JOHANNESBURG -- Caster Semenya's lawyers have told South African television that gender test results obtained in February show she can compete as a woman.
Semenya's lawyers told the eNews channel Wednesday that her medical team looked at test results following the 2009 world championships and their own tests and concluded that she was clear to compete.
Benedict Phiri, of the Dewey and Leboeuf law firm, said the 800-meter world champion should have been free to compete since mid-Febraury.
"Caster's medical team have looked at the results from Berlin and South Africa," Phiri said. "And have also conducted their own tests and there was a point in time, I think mid-February, where we got the go-ahead to say we've looked at everything now and based on what we've seen, we believe Caster is entitled to participate in female athletics competitions."
Semenya's lawyers said the IAAF has delayed Semenya's comeback while it evaluates its own results, and the lengthy process had frustrated her.
"The fact that she was prohibited or prevented from competing in Stellenbosch (last week) was a big frustration to her," Phiri said, "because as far as she's concerned and as far as everyone around her is concerned, there really is nothing that is stopping her from participating in female athletics competitions."
The world champion's lawyers also told eNews that Semenya would not compete until June because "we didn't want to run a collision course either with Athletics South Africa or the IAAF."
Semenya had threatened legal action against ASA after it prevented her from running at a meet in Stellenbosch, near Cape Town, last week.
"We saw that she had to run under these umbrella bodies at some stage and hence we didn't choose confrontation," Greg Nott, head of Dewey and Leboeuf's South Africa office said.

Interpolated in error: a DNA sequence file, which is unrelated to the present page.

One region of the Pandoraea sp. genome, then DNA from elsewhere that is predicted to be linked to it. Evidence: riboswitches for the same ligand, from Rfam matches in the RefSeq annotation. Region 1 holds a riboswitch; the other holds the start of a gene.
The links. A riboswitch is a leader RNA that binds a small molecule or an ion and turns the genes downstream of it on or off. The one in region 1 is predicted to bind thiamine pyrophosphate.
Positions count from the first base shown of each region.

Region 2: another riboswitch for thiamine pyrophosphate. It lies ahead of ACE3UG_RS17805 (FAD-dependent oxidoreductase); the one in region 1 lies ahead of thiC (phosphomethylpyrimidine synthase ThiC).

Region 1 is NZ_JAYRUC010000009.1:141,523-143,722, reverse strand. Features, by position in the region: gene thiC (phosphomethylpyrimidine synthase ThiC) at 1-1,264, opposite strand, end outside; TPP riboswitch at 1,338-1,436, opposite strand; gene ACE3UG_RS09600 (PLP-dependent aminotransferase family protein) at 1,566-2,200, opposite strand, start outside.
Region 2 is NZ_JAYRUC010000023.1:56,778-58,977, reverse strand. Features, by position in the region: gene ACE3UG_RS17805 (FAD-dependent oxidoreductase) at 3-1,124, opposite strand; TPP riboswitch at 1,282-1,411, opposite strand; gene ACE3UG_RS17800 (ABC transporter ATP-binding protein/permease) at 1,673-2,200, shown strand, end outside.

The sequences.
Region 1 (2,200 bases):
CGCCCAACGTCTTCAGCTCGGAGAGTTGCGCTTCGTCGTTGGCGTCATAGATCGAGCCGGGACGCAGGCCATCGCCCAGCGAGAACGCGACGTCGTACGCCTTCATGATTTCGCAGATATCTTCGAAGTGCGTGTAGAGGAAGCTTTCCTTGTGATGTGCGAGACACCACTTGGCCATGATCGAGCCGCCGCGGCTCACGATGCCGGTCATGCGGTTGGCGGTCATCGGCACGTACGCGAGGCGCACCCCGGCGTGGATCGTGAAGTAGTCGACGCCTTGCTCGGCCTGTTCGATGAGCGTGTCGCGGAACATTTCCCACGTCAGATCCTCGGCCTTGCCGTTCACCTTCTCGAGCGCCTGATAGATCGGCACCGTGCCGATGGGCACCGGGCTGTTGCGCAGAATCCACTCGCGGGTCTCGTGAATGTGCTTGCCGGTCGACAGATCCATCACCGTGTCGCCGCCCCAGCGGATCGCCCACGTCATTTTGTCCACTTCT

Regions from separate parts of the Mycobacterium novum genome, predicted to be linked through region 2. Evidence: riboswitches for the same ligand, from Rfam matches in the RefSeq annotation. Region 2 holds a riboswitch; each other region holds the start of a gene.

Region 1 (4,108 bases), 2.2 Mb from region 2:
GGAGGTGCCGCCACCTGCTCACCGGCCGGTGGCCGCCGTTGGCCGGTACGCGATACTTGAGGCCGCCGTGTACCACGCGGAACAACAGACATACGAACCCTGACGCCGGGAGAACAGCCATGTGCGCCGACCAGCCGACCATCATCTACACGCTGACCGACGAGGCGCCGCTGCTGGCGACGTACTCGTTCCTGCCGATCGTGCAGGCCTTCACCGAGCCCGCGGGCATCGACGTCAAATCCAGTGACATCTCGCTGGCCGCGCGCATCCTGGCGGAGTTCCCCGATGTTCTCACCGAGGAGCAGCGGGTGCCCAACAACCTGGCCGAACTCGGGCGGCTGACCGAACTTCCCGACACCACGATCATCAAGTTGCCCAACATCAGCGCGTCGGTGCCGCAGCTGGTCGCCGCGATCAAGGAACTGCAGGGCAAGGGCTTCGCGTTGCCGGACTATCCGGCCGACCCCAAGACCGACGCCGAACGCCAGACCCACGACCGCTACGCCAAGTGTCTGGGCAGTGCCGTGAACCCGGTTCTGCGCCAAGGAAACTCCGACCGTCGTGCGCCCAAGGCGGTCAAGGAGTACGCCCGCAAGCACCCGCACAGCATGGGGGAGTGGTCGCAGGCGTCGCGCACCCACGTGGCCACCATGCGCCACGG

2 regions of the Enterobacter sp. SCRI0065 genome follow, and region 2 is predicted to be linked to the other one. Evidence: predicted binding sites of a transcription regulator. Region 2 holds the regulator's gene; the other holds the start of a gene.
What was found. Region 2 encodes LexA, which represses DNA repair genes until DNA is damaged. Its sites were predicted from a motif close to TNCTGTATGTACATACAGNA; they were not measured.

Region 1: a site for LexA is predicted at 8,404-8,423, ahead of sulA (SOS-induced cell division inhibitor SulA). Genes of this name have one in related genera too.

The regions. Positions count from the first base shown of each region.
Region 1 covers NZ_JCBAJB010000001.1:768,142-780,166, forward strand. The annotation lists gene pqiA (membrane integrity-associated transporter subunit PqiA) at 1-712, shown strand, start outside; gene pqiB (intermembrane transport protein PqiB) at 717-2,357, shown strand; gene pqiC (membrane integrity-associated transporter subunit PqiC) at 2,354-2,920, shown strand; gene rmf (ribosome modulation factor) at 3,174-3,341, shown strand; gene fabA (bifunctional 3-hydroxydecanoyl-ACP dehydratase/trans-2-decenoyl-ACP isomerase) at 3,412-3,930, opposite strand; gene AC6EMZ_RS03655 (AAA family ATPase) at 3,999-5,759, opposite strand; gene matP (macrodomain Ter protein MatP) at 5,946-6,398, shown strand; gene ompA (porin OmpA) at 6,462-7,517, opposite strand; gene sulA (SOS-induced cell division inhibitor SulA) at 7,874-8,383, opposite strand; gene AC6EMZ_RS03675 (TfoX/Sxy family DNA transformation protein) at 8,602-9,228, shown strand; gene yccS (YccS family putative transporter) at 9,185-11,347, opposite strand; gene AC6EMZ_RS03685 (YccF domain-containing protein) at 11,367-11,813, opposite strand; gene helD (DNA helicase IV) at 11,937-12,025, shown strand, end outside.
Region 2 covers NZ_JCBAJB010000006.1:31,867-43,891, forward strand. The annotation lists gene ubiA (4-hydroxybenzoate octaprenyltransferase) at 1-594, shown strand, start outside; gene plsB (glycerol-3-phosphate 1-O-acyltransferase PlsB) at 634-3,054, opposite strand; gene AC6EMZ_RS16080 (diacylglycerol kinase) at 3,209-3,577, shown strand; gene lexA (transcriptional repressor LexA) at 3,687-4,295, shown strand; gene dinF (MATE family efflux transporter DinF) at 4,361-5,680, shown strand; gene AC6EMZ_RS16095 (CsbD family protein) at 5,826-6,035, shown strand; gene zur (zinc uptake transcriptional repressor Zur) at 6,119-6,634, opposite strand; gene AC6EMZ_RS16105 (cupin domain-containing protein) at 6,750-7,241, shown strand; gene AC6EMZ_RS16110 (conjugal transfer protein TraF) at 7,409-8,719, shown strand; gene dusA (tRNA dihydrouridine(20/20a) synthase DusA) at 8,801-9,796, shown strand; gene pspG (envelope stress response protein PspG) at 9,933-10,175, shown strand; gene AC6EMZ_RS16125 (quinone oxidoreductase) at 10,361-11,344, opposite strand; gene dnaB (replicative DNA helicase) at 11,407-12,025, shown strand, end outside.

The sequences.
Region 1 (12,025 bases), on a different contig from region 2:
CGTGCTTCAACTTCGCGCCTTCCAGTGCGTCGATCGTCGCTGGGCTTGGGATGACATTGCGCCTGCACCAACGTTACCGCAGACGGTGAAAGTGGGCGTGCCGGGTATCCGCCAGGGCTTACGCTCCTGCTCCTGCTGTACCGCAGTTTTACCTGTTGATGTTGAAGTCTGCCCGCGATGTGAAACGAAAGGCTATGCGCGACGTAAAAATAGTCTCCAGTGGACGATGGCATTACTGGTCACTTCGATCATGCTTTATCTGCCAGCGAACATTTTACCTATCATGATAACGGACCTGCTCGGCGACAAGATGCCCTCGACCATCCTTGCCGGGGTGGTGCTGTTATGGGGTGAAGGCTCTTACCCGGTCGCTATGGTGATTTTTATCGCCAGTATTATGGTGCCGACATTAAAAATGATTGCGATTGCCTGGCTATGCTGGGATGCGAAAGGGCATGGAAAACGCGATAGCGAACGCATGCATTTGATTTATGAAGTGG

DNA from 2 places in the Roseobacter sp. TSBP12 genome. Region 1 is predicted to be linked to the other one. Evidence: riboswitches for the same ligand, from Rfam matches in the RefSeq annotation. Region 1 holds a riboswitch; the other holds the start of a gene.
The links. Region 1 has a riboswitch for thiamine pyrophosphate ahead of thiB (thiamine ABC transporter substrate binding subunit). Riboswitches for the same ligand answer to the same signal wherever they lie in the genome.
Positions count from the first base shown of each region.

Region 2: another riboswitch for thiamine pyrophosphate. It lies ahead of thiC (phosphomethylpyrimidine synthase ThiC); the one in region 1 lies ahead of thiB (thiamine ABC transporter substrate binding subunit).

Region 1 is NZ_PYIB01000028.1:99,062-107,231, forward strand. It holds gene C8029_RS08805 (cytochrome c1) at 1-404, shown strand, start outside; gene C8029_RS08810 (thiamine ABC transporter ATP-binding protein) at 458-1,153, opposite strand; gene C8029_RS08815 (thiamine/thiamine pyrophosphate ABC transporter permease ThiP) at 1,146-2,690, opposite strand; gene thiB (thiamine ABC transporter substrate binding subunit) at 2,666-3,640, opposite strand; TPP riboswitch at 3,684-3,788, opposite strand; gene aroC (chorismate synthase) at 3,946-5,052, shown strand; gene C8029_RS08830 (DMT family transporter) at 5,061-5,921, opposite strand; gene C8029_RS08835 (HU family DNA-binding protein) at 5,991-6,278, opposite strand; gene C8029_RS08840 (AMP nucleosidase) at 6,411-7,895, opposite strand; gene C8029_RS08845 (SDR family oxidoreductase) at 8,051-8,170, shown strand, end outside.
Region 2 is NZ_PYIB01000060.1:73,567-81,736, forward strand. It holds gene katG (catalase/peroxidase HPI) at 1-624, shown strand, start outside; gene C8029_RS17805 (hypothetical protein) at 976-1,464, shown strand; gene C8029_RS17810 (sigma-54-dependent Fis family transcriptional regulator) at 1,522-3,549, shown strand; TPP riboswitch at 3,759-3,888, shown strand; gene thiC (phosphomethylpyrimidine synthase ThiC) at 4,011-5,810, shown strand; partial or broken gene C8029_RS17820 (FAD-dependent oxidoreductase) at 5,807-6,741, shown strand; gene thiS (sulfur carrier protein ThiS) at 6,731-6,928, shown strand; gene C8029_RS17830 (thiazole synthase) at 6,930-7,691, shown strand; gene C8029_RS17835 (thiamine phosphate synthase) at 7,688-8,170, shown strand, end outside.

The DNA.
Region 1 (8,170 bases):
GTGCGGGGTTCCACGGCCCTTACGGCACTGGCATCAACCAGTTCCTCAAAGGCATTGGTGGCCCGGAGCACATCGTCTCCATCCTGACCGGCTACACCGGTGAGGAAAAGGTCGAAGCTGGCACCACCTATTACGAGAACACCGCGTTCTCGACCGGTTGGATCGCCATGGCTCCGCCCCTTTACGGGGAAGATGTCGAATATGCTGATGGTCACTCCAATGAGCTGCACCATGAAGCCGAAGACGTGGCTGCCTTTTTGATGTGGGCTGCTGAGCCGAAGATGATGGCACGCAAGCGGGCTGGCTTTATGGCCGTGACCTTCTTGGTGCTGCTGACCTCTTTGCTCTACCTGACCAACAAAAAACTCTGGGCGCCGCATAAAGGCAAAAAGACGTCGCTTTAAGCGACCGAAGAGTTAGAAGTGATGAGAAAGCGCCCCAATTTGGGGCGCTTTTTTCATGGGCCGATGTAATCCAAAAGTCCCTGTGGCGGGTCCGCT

Athletics' world governing body has said repeatedly it will not comment on Semenya until the case is concluded. The IAAF is expected to finally release its findings in June.
Semenya's legal team has said the process was causing the teenager "harm and distress."
The IAAF has also refused to confirm or deny Australian media reports that Semenya has both male and female sex organs.
Semenya released a statement through her lawyers Tuesday that said she would now wait for the IAAF to rule on the gender verification tests ordered following her dominant victory, as an 18-year-old, in the 800 in Berlin last August.
She said she would then make her long-awaited return to competition in Spain on June 24.
Semenya also asked her lawyers to seek confirmation from the IAAF that her position would be clarified in early June.
"We have certainly followed up and kept the pressure on the IAAF to say come, we don't want an open-ended situation," Nott told eNews on Wednesday. "We want to close it down so she can go on with her life."